THE BLOG

Tell Me What Is My Name?

04/04/2014 15:12 BST | Updated 04/06/2014 10:59 BST

An effect of trauma can be experiences of disorientation and disconnection.

Impingement on a person can be so severe that it has the potential to inhibit the development or fracture fragile identity, or there is a need for pathological compliance with the demands of another that are inimical to your own best interests.

A colleague asked me how the residential sector had maintained itself during what he observed as 'the last two years of perpetual denigration' of residential child care options for young people. He asked why homes had not been vociferous. I quoted Denis Donohue writing about art and disaster; ' There is sometimes a level of impingement which issues in a brute silence rather than in a high level of articulation.'

Resilience is described, briefly, as the ability to overcome life's obstacles. Resilient people can give examples of - 'I am', 'I can', 'I have'.

So, on the one hand residential settings are drawing on their resilience developed over decades. This is the magnificent achievement given the tsunami of negativity that has swamped any discussion, suffocating any acknowledgement of anything good. The sector has had few champions or indeed people speaking confidently about and for it.

'I have' is experienced through positive relationships. These past years a person has shown their affiliation often by how much distance they can put between themselves and even the thought of residential options being the positive place that young people often report. Children's homes have had denied them that important feeling of belonging to the family of children's services and settings.

'I can' shows through being confident in professional theory and practice, being validated by others. These past few years the previously known boundaries of what the residential sector's role is for society have been changed outwith of the sector to the extent it sometimes is unable to know what it is allowed to do to meet needs in certain common situations in children's homes.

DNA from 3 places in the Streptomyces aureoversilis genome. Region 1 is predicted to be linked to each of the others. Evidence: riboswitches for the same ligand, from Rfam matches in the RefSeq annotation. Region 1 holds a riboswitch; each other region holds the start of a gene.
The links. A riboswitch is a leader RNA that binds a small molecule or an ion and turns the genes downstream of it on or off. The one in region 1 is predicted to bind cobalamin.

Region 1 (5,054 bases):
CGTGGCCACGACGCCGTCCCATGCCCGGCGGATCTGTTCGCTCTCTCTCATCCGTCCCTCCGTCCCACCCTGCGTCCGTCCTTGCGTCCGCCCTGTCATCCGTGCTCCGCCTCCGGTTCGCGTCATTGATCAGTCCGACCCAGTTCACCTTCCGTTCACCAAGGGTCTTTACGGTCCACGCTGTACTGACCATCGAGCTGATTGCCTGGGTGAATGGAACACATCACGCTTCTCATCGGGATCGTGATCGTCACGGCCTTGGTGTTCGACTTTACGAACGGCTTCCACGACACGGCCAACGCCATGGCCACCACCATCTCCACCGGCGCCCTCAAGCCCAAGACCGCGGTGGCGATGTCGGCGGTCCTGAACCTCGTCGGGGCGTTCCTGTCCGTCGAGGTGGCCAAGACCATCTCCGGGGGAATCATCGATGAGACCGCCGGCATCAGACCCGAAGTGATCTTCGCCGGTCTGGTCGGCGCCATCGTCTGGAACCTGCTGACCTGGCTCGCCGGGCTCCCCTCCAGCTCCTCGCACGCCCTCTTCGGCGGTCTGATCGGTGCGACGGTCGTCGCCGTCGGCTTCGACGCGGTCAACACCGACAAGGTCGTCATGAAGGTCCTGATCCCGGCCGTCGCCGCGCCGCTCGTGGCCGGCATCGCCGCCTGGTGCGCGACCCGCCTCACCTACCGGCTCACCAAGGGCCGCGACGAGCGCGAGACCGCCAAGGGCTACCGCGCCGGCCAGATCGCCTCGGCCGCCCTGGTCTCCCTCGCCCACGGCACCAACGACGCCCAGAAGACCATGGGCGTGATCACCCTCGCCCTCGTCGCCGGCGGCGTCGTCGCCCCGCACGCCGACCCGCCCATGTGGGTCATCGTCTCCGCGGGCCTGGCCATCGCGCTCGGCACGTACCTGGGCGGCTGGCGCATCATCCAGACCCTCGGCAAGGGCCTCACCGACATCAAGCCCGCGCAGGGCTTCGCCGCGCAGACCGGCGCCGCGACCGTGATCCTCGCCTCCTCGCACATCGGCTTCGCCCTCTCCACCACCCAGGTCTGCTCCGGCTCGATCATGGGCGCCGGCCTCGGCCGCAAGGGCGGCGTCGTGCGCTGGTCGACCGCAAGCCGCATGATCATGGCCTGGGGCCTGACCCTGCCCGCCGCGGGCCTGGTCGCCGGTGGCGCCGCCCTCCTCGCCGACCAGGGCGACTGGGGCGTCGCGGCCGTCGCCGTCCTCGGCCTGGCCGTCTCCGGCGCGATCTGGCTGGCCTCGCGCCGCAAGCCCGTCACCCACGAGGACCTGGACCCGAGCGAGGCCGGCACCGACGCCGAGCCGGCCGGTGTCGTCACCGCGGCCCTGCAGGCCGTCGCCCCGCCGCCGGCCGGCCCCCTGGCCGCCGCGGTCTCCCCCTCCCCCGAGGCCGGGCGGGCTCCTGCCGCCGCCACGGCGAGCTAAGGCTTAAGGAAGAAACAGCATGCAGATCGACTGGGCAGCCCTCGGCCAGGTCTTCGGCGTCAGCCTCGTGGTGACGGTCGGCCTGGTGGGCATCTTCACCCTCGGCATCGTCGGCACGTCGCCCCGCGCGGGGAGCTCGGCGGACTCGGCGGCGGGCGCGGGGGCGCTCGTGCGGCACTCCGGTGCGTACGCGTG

Knowing who 'I am' comes from a person knowing they are valued personally and professionally and enabled to speak and act authoritatively. With the smallest amount of empathy needed it can be appreciated that the media portrayals of these last years have taken their toll on young people and workers alike, an identity has been knocked askew.

I met a young man and his key worker.

I looked into the young man's eyes and as I did he said, 'Tell me my name.' I told him his name.

'Tell him his,' he said looking at keyworker. I told him his name.

'Tell me who I am,' said the young man. I told him he was a young man who was overcoming some experiences that were not of his making and he was growing to be strong in mind and body, and was creating a positive future.' He nodded.

'Tell him who he is.'

'He's the person who believed in himself, all he knows and can do, and believed in you to provide you with someone you could believe in, rely on and begin to leave as growing young people should do. He is doing his job well. It's a difficult time letting go after holding on for as long as you needed him.' The young man smiled, and nodded.

There was a moment of quiet, then he looked up into my eyes, 'After all I have been through in my life at home, and then through the many fostering placements, I met a man who believed in me and that has made all the difference for me. Finally I belonged to someone and somewhere, and he and they belong to me'.

An island of achievement in a sea of chaos.

We need to provide the belongingness for our children's homes that this home provided for this young man.

We have all got to work to change the constant alarm footing homes have had to be on, get them off the emotional rollercoaster. Then we must assure them they no longer have to be in an alert state where thinking isn't so flexible. We must consciously provide for our homes a period of calm where they can once again feel a recovery from the impingements of the past few years.